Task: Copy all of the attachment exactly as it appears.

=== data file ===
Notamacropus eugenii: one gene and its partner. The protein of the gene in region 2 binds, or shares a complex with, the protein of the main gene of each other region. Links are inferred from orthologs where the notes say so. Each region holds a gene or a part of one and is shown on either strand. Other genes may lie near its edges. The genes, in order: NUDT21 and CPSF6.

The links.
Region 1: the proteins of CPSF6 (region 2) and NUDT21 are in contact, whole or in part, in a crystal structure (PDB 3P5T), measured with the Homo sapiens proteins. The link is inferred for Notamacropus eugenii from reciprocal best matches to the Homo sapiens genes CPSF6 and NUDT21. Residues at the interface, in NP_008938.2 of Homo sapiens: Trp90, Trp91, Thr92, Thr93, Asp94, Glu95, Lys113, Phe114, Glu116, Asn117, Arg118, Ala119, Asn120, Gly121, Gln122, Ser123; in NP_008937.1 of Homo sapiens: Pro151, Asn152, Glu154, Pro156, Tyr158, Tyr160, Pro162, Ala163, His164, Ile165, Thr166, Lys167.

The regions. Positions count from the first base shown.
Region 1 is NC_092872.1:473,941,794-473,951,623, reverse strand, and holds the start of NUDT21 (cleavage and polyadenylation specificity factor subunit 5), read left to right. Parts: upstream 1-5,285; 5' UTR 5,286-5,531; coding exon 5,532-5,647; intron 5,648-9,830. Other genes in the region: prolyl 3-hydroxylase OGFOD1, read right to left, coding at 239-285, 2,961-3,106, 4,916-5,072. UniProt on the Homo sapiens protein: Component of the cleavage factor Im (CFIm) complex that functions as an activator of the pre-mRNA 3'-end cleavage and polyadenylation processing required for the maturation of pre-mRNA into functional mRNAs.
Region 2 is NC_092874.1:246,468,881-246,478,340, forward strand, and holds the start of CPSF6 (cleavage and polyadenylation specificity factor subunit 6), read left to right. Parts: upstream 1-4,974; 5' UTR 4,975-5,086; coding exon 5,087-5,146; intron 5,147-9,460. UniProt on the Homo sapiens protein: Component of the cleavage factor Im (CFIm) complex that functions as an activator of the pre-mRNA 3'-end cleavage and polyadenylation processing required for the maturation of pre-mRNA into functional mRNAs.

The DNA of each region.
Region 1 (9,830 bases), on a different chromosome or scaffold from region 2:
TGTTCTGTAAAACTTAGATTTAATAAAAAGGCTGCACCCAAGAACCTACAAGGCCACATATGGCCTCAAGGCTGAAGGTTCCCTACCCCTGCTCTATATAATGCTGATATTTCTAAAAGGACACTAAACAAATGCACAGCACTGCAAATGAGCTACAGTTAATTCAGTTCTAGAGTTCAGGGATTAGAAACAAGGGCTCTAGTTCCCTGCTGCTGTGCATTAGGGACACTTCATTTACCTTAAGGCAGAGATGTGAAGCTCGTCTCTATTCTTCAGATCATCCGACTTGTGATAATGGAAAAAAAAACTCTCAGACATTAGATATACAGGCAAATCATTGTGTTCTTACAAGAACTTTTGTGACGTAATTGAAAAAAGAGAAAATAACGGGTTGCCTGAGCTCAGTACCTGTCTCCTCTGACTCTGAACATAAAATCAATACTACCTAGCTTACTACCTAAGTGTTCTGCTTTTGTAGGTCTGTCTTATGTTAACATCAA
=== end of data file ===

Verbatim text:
Notamacropus eugenii: one gene and its partner. The protein of the gene in region 2 binds, or shares a complex with, the protein of the main gene of each other region. Links are inferred from orthologs where the notes say so. Each region holds a gene or a part of one and is shown on either strand. Other genes may lie near its edges. The genes, in order: NUDT21 and CPSF6.

The links.
Region 1: the proteins of CPSF6 (region 2) and NUDT21 are in contact, whole or in part, in a crystal structure (PDB 3P5T), measured with the Homo sapiens proteins. The link is inferred for Notamacropus eugenii from reciprocal best matches to the Homo sapiens genes CPSF6 and NUDT21. Residues at the interface, in NP_008938.2 of Homo sapiens: Trp90, Trp91, Thr92, Thr93, Asp94, Glu95, Lys113, Phe114, Glu116, Asn117, Arg118, Ala119, Asn120, Gly121, Gln122, Ser123; in NP_008937.1 of Homo sapiens: Pro151, Asn152, Glu154, Pro156, Tyr158, Tyr160, Pro162, Ala163, His164, Ile165, Thr166, Lys167.

The regions. Positions count from the first base shown.
Region 1 is NC_092872.1:473,941,794-473,951,623, reverse strand, and holds the start of NUDT21 (cleavage and polyadenylation specificity factor subunit 5), read left to right. Parts: upstream 1-5,285; 5' UTR 5,286-5,531; coding exon 5,532-5,647; intron 5,648-9,830. Other genes in the region: prolyl 3-hydroxylase OGFOD1, read right to left, coding at 239-285, 2,961-3,106, 4,916-5,072. UniProt on the Homo sapiens protein: Component of the cleavage factor Im (CFIm) complex that functions as an activator of the pre-mRNA 3'-end cleavage and polyadenylation processing required for the maturation of pre-mRNA into functional mRNAs.
Region 2 is NC_092874.1:246,468,881-246,478,340, forward strand, and holds the start of CPSF6 (cleavage and polyadenylation specificity factor subunit 6), read left to right. Parts: upstream 1-4,974; 5' UTR 4,975-5,086; coding exon 5,087-5,146; intron 5,147-9,460. UniProt on the Homo sapiens protein: Component of the cleavage factor Im (CFIm) complex that functions as an activator of the pre-mRNA 3'-end cleavage and polyadenylation processing required for the maturation of pre-mRNA into functional mRNAs.

The DNA of each region.
Region 1 (9,830 bases), on a different chromosome or scaffold from region 2:
TGTTCTGTAAAACTTAGATTTAATAAAAAGGCTGCACCCAAGAACCTACAAGGCCACATATGGCCTCAAGGCTGAAGGTTCCCTACCCCTGCTCTATATAATGCTGATATTTCTAAAAGGACACTAAACAAATGCACAGCACTGCAAATGAGCTACAGTTAATTCAGTTCTAGAGTTCAGGGATTAGAAACAAGGGCTCTAGTTCCCTGCTGCTGTGCATTAGGGACACTTCATTTACCTTAAGGCAGAGATGTGAAGCTCGTCTCTATTCTTCAGATCATCCGACTTGTGATAATGGAAAAAAAAACTCTCAGACATTAGATATACAGGCAAATCATTGTGTTCTTACAAGAACTTTTGTGACGTAATTGAAAAAAGAGAAAATAACGGGTTGCCTGAGCTCAGTACCTGTCTCCTCTGACTCTGAACATAAAATCAATACTACCTAGCTTACTACCTAAGTGTTCTGCTTTTGTAGGTCTGTCTTATGTTAACATCAA